Ryan condemned the planned effort, implying the action undermines the rule of law.
“Under our system, voters determine the president, and this self-governance cannot sustain itself if the whims of Congress replace the will of the people,” Ryan said in a Jan. 3 statement.
“It is difficult to conceive of a more anti-democratic and anti-conservative act than a federal intervention to overturn the results of state-certified elections and disenfranchise millions of Americans.”
The former speaker’s statement comes in response to news that dozens of House members and at least a dozen senators will object during the joint session of Congress on Jan. 6, with Vice President Mike Pence presiding over the proceedings.
Since the Nov. 3 election, President Donald Trump’s legal team has tried to get courts to hear the cases of voter fraud and irregularities backed by sworn testimony from numerous witnesses. Trump lawyers and allies allege that widespread voter fraud occurred during the election, including with mail-in ballots and electronic voting machines.
Besides Ryan, a handful of other Republicans have come out against the planned objection, including Sen. Tom Cotton (R-Ark.), who has been a strong ally to the president but said he won’t join his colleagues in objecting.
“Objecting to certified electoral votes won’t give him a second term—it will only embolden those Democrats who want to erode further our system of constitutional government,” Cotton said.
Meanwhile, Ryan criticized Trump’s effort to bring voter fraud claims to all levels of the U.S. courts, including the Supreme Court, claiming it was due to “a lack of evidence.”
“The legal process was exhausted, and the results were decisively confirmed. The Department of Justice, too, found no basis for overturning the result,” Ryan added. “If states wish to reform their processes for future elections, that is their prerogative. But Joe Biden’s victory is entirely legitimate.”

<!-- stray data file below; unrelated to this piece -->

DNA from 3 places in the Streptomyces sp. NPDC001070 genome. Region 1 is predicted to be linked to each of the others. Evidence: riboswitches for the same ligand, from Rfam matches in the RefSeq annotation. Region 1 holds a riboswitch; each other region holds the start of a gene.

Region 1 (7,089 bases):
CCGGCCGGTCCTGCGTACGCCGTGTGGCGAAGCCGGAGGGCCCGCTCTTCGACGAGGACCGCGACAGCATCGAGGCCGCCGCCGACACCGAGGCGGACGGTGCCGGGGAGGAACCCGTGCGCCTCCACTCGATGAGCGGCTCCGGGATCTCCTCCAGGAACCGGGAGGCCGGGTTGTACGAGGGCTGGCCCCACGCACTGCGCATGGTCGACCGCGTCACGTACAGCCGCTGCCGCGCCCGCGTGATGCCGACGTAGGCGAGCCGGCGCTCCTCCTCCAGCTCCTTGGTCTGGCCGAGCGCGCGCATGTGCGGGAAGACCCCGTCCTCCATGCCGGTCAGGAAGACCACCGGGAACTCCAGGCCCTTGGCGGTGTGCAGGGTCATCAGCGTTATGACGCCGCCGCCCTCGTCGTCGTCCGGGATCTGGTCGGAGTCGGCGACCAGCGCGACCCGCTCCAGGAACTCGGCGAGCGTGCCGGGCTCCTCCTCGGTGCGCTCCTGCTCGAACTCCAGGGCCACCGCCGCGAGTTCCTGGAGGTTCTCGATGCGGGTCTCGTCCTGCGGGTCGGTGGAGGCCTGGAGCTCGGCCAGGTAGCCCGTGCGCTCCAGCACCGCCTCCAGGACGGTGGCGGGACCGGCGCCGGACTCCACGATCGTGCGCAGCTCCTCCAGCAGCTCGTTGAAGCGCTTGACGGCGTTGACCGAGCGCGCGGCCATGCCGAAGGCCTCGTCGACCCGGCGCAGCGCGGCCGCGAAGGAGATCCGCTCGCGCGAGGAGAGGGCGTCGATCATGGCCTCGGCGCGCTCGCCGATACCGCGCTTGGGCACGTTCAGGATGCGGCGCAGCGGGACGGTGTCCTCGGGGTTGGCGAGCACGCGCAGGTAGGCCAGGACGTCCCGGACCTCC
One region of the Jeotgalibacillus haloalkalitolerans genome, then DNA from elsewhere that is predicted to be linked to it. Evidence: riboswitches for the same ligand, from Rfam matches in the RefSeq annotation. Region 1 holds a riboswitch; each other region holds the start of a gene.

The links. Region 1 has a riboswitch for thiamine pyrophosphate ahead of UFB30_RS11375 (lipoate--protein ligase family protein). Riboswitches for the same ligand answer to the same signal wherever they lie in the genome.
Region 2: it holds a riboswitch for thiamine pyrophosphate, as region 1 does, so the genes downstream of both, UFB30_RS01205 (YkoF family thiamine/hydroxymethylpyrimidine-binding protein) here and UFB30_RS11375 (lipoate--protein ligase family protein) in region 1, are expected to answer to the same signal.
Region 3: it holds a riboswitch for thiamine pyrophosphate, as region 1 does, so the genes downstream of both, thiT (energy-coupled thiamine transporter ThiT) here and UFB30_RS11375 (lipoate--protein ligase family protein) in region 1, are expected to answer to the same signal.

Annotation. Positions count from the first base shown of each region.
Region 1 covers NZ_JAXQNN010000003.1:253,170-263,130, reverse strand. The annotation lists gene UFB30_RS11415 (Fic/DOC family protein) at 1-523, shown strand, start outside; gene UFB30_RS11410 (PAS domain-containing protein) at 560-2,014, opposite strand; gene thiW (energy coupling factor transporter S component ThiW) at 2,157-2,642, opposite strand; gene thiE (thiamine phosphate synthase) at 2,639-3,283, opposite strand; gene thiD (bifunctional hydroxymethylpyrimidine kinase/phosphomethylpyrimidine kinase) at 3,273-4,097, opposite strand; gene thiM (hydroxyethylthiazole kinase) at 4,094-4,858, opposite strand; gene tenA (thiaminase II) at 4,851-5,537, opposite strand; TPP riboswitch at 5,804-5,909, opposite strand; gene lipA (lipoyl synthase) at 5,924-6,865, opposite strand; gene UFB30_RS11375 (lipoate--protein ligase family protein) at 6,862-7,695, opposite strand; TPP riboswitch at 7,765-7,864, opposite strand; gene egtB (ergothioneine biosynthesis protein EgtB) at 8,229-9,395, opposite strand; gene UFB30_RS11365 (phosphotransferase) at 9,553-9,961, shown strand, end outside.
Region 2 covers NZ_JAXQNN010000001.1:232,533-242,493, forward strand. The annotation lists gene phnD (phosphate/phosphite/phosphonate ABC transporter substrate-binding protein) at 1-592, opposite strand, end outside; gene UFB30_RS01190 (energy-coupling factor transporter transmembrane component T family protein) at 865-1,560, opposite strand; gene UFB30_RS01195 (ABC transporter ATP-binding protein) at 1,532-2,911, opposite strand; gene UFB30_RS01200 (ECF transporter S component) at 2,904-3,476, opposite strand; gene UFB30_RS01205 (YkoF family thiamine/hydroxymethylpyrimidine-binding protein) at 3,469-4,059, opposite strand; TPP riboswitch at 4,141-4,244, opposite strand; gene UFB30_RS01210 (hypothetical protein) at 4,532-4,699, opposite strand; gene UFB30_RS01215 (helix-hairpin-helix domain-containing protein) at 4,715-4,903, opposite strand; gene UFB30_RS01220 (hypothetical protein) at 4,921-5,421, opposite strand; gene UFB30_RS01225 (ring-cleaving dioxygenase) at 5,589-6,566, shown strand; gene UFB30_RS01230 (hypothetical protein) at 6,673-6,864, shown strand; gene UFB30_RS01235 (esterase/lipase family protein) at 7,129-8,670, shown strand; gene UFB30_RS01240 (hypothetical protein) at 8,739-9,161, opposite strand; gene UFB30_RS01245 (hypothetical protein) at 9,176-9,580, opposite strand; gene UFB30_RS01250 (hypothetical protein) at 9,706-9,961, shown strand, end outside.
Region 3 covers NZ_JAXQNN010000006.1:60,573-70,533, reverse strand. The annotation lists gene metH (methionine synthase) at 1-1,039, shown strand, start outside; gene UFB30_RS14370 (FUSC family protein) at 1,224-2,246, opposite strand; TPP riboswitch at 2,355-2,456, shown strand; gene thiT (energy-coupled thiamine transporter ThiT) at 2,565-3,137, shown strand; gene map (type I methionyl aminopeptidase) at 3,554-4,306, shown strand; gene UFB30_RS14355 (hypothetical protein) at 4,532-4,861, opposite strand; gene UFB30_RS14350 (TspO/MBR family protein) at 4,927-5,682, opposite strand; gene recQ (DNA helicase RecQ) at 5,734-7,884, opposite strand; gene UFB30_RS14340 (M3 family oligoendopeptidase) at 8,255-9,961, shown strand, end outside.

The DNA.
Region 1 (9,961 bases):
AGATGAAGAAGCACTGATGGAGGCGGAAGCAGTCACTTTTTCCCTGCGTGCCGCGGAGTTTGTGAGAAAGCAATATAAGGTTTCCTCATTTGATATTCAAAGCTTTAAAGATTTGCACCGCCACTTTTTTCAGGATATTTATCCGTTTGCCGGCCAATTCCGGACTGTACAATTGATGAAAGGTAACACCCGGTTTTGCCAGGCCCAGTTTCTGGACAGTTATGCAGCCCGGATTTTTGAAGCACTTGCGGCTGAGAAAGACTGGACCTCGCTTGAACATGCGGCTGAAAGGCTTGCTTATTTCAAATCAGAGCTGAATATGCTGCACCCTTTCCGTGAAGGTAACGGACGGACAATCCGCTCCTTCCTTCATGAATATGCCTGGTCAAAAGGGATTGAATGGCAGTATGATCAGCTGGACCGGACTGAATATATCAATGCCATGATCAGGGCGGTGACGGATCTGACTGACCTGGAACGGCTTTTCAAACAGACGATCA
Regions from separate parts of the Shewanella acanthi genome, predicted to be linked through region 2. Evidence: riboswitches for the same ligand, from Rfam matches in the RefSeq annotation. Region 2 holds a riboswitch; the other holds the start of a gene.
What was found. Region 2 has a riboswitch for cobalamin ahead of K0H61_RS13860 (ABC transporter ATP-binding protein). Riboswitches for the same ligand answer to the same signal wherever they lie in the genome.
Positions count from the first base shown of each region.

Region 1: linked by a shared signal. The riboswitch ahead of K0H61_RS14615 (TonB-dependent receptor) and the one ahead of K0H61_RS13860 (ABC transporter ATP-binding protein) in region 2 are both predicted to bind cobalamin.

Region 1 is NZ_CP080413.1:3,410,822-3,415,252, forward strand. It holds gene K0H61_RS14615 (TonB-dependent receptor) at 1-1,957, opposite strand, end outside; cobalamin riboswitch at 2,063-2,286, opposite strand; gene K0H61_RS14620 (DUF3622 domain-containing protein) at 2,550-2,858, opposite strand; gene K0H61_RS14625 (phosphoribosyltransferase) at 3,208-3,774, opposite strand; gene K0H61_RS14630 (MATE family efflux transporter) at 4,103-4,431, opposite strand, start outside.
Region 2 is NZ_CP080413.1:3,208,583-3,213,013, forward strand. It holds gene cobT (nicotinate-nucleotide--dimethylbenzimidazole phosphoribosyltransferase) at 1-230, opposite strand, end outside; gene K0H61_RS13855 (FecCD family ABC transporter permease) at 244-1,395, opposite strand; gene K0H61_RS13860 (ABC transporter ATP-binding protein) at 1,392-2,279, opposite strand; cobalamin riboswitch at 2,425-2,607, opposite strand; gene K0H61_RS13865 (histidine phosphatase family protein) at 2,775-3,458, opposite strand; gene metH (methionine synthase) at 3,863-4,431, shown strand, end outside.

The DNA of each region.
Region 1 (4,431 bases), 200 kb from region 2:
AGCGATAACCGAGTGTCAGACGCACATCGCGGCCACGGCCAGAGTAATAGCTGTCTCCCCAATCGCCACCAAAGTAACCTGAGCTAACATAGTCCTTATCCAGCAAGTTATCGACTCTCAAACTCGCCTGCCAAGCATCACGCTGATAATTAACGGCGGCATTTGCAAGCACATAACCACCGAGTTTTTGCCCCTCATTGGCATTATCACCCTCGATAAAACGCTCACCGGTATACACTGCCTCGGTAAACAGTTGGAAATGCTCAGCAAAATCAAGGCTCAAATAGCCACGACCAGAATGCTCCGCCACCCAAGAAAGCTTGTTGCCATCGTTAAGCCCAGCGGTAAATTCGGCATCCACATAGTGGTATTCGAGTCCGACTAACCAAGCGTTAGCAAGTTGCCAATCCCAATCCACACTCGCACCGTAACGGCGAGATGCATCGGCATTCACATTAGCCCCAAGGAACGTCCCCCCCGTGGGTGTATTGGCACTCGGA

Meanwhile, Sen. Ted Cruz (R-Texas) says that since the U.S. Supreme Court has refused to look at the evidence brought by cases related to the 2020 election, Congress has a responsibility to fill that role.
“We have an independent responsibility to the Constitution. We have an independent obligation to the rule of law,” Cruz also told Fox News’ Maria Bartiromo on Jan. 3.
Cruz is leading a group of at least 11 senators who are demanding that an electoral commission is established to perform an emergency 10-day audit into voter fraud allegations. He said that his proposal for an electoral commission is moored in the law and supported by historical precedents such as the 1876 presidential election.
The move to object to Electoral College votes was spearheaded by Rep. Mo Brooks (R-Ala.), who previously told The Epoch Times that objections are necessary in order to “protect our election system from fraud and illegal conduct.”
Allegations about election fraud have been repeatedly denied by election officials and lawmakers, while critics and members of the media have characterized the claims as “baseless.” So far, a large proportion of cases filed by the Trump legal team and the president’s allies have been thrown out by judges for procedural reasons, not a lack of evidence, including by the U.S. Supreme Court.
Janita Kan contributed to this report.